Is my right hon. Friend aware that if there is one lesson that we in the High Peak—like the rest of rural Britain—have learned during the past year it is that agriculture,

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tourism and other elements of the rural economy are completely interdependent? That knowledge must underscore all decisions that are made about planning for the future of the countryside.

Margaret Beckett: My hon. Friend makes a powerful point. He is right: that idea clearly underpins all the thinking in the commission's report. The report shows clearly the interdependence of the various interests in the countryside and the way in which those interests need to be addressed and kept in balance.

My hon. Friend also rightly identifies at least one of the perverse incentives that have been built into the present system of funding. I am sure that he is aware that the recent negotiations that we undertook on the sheepmeat regime gave us some freedom, as a result of which we set up a national envelope of funding. Member states have some discretion over the steps they take, and we are consulting on the use of that freedom at present.

Mr. Tim Collins (Westmorland and Lonsdale): The Secretary of State has reasonably pointed out that she cannot respond in detail to everything in the report as it has only just been published, but may I draw her attention to page 85, where the report endorses the findings of the taskforce for the hills, issued last March? Does she intend to implement the report's findings? Will she give a message of hope to hill farmers in Cumbria and elsewhere who have suffered so badly because of foot and mouth by saying whether she supports the report's central recommendation, endorsed by Sir Donald, that measures need to be taken to raise hill farmer incomes?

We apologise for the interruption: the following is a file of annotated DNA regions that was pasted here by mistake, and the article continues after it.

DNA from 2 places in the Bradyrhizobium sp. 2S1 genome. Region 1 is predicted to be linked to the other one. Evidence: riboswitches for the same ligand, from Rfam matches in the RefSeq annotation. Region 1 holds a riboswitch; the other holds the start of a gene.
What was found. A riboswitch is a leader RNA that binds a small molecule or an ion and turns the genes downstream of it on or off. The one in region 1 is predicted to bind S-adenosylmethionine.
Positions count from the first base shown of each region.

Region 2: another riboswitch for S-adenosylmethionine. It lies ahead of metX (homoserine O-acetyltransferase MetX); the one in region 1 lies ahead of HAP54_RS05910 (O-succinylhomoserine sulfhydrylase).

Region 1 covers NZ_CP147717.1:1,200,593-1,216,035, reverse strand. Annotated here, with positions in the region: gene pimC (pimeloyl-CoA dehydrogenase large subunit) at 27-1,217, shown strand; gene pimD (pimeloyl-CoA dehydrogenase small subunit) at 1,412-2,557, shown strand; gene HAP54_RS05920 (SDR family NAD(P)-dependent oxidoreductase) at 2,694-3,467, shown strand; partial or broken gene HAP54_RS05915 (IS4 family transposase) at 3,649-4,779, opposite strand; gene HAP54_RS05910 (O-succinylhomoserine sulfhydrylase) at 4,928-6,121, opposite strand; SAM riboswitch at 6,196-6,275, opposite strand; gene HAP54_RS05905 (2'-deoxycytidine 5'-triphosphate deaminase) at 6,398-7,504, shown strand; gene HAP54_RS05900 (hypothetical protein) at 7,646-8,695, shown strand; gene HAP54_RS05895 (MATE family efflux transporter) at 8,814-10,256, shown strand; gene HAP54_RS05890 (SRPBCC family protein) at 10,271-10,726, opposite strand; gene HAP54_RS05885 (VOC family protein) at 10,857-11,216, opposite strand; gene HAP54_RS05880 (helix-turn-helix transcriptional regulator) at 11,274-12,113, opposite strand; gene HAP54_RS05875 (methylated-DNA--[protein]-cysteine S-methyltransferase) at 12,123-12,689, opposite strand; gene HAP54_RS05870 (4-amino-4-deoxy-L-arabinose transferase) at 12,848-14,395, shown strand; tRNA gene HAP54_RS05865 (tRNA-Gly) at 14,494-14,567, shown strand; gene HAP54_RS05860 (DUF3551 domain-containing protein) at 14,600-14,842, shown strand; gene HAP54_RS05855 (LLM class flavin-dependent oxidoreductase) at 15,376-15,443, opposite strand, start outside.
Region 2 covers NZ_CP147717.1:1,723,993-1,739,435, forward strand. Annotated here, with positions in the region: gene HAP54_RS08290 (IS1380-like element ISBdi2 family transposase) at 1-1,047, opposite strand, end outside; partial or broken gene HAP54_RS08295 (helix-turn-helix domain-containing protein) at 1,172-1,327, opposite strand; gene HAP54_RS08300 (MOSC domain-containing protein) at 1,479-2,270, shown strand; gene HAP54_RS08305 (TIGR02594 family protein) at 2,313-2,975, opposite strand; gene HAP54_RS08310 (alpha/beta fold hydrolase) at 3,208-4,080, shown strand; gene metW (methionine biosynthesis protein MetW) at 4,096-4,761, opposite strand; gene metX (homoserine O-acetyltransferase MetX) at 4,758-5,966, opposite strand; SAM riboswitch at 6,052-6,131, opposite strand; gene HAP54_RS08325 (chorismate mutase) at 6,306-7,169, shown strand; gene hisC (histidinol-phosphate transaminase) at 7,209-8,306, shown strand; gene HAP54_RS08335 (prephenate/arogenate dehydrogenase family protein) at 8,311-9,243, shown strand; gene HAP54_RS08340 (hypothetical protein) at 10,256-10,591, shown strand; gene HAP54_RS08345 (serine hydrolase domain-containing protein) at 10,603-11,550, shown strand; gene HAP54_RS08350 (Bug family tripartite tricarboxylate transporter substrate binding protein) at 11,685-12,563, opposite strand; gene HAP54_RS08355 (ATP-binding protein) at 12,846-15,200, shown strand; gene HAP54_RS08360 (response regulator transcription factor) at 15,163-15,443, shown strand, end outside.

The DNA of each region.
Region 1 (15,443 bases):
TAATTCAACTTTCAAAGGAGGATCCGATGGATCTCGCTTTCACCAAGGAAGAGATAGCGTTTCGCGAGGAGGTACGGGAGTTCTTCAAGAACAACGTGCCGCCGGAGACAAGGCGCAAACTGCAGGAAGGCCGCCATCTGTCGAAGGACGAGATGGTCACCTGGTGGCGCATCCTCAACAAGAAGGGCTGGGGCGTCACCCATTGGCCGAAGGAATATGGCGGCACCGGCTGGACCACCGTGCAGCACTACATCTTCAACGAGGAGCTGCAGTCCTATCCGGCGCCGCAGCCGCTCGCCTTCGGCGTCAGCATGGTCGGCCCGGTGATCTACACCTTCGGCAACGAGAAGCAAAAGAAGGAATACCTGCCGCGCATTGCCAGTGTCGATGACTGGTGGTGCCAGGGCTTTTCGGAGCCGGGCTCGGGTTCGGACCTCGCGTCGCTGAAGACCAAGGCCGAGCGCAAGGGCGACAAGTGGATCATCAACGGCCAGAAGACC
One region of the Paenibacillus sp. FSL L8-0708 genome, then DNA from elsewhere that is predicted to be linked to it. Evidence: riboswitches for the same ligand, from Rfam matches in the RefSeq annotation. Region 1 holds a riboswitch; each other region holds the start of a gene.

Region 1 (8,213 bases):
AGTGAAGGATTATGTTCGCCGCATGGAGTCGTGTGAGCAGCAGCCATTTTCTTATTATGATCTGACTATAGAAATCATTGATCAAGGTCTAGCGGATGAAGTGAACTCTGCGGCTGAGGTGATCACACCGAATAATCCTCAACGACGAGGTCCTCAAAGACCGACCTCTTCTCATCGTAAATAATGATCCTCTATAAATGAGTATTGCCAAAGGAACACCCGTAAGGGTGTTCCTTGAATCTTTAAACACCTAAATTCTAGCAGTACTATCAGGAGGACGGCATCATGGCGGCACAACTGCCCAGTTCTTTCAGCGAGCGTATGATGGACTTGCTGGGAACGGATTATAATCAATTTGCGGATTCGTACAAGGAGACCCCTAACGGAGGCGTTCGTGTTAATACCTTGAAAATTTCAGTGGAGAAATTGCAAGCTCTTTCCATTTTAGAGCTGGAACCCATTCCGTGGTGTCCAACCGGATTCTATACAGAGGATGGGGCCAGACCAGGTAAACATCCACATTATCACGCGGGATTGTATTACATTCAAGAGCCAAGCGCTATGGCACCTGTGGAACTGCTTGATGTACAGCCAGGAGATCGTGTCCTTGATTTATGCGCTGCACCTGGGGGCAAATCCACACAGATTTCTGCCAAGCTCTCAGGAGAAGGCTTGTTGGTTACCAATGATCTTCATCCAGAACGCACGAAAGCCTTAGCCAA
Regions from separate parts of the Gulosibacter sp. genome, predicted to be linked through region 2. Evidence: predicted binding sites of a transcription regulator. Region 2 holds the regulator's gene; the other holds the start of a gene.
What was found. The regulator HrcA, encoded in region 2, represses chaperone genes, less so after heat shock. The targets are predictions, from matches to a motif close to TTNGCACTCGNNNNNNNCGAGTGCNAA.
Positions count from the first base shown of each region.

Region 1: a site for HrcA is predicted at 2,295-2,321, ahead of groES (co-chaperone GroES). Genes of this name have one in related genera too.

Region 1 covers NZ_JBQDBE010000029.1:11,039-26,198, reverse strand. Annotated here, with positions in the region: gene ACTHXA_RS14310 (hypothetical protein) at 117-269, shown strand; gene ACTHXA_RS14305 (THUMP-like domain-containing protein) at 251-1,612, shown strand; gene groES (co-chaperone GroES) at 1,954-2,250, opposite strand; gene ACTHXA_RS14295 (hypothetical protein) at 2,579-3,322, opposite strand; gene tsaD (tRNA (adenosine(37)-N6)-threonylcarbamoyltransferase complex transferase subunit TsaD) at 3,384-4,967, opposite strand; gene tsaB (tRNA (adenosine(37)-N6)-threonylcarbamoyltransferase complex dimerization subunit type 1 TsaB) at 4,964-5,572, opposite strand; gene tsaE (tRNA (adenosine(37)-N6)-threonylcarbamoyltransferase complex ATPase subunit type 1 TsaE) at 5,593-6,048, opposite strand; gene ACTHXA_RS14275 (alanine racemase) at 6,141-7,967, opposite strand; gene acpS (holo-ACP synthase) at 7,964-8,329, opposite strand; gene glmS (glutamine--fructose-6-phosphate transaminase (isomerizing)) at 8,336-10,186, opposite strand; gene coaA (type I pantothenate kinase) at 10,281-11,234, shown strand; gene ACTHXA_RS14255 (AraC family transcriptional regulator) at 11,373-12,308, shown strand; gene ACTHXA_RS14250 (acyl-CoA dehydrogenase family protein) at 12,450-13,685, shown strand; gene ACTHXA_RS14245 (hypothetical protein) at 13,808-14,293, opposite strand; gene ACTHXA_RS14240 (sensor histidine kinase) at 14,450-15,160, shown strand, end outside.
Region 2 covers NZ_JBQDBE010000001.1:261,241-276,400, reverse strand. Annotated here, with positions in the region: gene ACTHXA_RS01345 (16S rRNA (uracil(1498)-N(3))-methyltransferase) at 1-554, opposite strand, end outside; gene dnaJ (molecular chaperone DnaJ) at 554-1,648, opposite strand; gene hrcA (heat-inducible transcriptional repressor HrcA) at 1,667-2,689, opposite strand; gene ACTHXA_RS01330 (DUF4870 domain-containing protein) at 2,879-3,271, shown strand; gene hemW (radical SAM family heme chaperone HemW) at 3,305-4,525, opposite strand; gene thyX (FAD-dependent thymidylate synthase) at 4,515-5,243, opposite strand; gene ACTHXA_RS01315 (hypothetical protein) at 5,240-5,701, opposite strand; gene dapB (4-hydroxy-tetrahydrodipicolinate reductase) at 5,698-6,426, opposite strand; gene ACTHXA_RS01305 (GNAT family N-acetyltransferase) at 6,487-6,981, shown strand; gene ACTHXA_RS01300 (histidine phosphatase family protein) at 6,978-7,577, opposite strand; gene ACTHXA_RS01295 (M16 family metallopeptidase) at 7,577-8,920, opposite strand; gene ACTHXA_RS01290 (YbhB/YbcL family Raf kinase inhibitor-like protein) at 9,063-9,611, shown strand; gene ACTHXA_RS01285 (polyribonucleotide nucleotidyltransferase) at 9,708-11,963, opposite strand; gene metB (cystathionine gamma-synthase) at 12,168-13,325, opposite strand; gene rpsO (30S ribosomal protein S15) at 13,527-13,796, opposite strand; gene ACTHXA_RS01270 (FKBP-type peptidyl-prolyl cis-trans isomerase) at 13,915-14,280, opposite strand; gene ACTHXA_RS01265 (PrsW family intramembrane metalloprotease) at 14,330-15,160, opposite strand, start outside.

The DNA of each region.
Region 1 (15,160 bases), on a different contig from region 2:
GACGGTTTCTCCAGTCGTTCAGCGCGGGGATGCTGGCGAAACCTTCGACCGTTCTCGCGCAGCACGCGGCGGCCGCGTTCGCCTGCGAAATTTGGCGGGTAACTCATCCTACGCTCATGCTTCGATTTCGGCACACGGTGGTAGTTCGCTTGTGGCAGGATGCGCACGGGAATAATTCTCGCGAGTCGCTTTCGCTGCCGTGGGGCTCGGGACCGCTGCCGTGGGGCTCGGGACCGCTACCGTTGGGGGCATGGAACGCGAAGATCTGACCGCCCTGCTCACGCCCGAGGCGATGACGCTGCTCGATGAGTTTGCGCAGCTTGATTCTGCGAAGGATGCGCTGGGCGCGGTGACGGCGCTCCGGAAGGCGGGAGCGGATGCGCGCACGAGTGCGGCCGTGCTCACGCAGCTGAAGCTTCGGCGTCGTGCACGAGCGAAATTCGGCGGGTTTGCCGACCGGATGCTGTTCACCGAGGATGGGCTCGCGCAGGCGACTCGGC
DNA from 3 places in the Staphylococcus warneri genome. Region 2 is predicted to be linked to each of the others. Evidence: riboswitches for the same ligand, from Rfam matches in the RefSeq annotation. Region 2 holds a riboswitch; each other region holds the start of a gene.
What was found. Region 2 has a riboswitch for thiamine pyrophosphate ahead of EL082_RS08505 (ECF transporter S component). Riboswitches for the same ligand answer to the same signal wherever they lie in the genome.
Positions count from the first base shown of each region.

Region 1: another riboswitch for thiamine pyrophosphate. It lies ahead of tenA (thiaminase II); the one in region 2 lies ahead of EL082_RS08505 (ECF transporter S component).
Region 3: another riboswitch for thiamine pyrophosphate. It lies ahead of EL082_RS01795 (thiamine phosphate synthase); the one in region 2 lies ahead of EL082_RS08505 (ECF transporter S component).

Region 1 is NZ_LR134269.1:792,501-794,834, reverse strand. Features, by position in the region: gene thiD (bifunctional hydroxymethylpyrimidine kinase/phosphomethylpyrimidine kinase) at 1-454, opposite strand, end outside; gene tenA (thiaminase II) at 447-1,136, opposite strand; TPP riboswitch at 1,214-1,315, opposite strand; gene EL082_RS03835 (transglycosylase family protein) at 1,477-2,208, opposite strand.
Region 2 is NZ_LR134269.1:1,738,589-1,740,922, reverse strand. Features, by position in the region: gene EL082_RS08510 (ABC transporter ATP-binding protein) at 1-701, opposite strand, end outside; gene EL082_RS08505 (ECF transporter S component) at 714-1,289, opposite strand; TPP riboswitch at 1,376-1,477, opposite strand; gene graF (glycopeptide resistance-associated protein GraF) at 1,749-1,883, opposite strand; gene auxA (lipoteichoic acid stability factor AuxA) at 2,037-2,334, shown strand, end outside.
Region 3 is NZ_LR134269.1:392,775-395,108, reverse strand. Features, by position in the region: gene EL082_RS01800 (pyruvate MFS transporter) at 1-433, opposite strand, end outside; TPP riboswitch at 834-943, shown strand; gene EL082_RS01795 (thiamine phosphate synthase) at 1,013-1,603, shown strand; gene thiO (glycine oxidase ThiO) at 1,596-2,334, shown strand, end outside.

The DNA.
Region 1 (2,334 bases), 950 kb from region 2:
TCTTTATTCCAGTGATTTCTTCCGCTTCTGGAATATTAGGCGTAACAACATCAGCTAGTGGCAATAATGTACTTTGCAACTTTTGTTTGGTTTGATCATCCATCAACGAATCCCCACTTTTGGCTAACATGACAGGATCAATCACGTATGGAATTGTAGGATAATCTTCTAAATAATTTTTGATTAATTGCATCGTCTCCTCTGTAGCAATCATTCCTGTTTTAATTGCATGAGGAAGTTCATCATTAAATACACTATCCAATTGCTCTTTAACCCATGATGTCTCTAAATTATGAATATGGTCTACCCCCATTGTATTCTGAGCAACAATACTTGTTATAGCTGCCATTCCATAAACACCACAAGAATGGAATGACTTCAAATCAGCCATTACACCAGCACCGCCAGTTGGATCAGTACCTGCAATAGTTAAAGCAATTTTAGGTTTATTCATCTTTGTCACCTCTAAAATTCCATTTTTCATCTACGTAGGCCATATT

Will the right hon. Lady also address herself to page 35 of the commission's report, which endorses the report of the milk taskforce? Will she talk to her colleagues in the Department of Trade and Industry to ensure that the competition authorities do not block necessary collaboration in the dairy sector?

Margaret Beckett: We will look at the reports in the context of the commission's comments and observations. The hon. Gentleman notes in particular the fact that the commission would like to see improvements in the financial circumstances of hill farmers. I understand why he does so, given the circumstances in his constituency. However, it is only fair to the rest of the farming community to point out that although the commission believes that improvement is necessary, it has concerns about income levels across farming, and wants farming to return to secure and viable profitability.

Joan Ruddock (Lewisham, Deptford): May I draw my right hon. Friend's attention to the commission's very welcome recommendations on the organic sector and the need to continue to support the sector? In framing her strategy for organic farming, will she consider the organic targets campaign, which is supported by 100 organisations, the majority of Back Benchers and seven major retailers, which seeks to get 30 per cent. of agricultural land under organic farming by 2010?

Margaret Beckett: My hon. Friend will know that we are discussing what more we can do with a number of those groups. She will also know, because she is an assiduous attender at our Question Time, that we continually identify the fact that there is a market for